Andrew has a keen interest in all aspects of poetry and writes extensively on the subject. His poems are published online and in print.
'This Room' Poem Analysis
'This Room' is a poem that is based on Imtiaz Dharker's own experience whilst living in the city of Mumbai (Bombay). It focuses on the idea that a room can suddenly become unstable and start to fall apart physically.
More than this, the same room can be turned into a metaphor which stands for personal change within, which affects change without.
This is what the poet has done, turn four walls and a ceiling into life itself - life includes culture, routines, privacy, customs, language, religion and personal belief.
- 'This Room' is therefore an extended metaphor, progressing from the negative to the more positive as the changes take place within the room.
- The poem also contains personification, alliteration and onomatopoeia, which are discussed more in the analysis below.
- The syntax - the way clauses, sentences and grammar fit together - is quite straightforward, more like chopped-up prose. The shorter lines mean that the reader has to go a bit slower.
- Enjambment - when a line ends with no punctuation but meaning carries on into the next - occurs in the first four stanzas.
- The tone of the poem is a mix of surprise, relief and joy. At first, there is objectivity, then hyperbole (exaggeration), then personal if somewhat surreal happiness.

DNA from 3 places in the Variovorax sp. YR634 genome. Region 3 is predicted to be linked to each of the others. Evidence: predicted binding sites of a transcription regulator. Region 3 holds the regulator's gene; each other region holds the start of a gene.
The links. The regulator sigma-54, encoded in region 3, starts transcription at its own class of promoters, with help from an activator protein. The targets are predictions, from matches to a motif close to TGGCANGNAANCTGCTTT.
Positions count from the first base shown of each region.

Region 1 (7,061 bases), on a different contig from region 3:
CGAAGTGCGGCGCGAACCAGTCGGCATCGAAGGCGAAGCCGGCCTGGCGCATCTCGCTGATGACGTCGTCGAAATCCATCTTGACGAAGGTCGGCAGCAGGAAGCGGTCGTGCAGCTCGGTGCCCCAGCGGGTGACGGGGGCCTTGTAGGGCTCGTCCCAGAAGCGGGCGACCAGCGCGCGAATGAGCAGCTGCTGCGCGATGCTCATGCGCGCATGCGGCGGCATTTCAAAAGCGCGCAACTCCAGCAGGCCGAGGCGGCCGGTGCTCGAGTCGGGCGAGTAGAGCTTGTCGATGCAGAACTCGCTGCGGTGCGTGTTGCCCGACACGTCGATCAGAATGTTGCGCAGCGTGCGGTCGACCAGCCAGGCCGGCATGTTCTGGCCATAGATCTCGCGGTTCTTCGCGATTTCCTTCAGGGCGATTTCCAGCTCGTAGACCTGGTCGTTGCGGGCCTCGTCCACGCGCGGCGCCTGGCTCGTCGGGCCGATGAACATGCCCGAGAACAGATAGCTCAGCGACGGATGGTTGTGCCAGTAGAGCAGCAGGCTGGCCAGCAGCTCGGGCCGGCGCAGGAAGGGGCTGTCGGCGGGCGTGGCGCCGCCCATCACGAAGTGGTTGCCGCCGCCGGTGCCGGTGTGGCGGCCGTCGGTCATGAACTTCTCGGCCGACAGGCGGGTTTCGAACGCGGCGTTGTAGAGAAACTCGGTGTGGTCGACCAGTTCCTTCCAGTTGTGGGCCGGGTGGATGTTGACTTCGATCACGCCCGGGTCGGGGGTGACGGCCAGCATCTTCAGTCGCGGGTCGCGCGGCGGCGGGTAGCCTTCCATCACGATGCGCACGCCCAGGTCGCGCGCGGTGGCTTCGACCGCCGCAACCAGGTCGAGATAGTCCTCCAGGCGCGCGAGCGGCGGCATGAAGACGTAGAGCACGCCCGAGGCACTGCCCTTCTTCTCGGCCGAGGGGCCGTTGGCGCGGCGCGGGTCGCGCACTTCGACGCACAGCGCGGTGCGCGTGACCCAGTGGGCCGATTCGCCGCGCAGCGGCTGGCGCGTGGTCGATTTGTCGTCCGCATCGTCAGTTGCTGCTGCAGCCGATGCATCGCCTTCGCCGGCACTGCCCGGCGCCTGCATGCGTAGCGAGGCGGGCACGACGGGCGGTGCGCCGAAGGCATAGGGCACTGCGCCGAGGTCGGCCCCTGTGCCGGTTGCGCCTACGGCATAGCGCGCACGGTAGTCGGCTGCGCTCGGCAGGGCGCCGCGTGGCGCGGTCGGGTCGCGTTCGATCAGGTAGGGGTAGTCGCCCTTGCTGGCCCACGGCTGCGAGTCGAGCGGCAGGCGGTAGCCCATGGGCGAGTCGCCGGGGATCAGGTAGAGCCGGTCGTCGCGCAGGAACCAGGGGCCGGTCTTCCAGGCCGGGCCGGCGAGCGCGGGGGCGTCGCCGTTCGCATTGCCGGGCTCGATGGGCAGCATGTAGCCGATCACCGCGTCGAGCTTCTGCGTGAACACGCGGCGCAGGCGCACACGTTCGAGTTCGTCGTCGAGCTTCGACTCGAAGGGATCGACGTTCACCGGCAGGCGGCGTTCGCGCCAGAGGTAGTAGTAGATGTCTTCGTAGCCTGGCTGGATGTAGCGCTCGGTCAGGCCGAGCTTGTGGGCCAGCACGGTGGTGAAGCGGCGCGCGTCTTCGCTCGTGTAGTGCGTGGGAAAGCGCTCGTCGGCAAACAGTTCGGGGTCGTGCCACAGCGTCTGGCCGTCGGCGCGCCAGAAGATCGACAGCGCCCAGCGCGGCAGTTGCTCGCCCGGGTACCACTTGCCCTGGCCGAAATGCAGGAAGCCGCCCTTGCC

Imtiaz Dharker first published this poem in 2001 in her book I Speak for the Devil, and it has been a popular choice for schools and colleges since that time.
This room is breaking out
of itself, cracking through
its own walls
in search of space, light,
The bed is lifting out of
From dark corners, chairs
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are rising up to crash through clouds.
This is the time and place
to be alive:
when the daily furniture of our lives
stirs, when the improbable arrives.
Pots and pans bang together
in celebration, clang
past the crowd of garlic, onion, spices,
fly by the ceiling fan.
No one is looking for the door.
In all this excitement
I'm wondering where
I've left my feet, and why
my hands are outside, clapping.
Overview of the Poem
'This Room' appears to focus on the physical disintegration of a room, the breaking up and cracking taking place in the here and now, but is actually an extended metaphor for personal change and transition from the negative to the positive.
- Imtiaz Dharker has said that this poem was inspired by a real-life experience, when the ceiling in her apartment in India fell in and caused much chaos. She took this potentially dangerous situation and transformed it into a poem which magically becomes a focal point for inner change.
What was once cosy domesticity is now radically altered. The private and personal space so welcoming and secure is now threatened with annihilation - the walls may tumble in, the roof collapse, the whole thing turned upside down.
This is what can happen in life when we sense a need for change or when circumstances force us to change direction, search for a different space, seek the light and gain a new perspective on life.
And in doing so, it is often the case that our perception alters, we feel time is warped, our mindset unstable, the environment unpredictable.
What happens within can often affect what happens without. When we're unhappy the room we're in may feel oppressive, unsafe, a gloomy space. When we're in a good mood aren't the walls a bit brighter, isn't the space full of more positive vibes?
The poem reflects this idea in every stanza.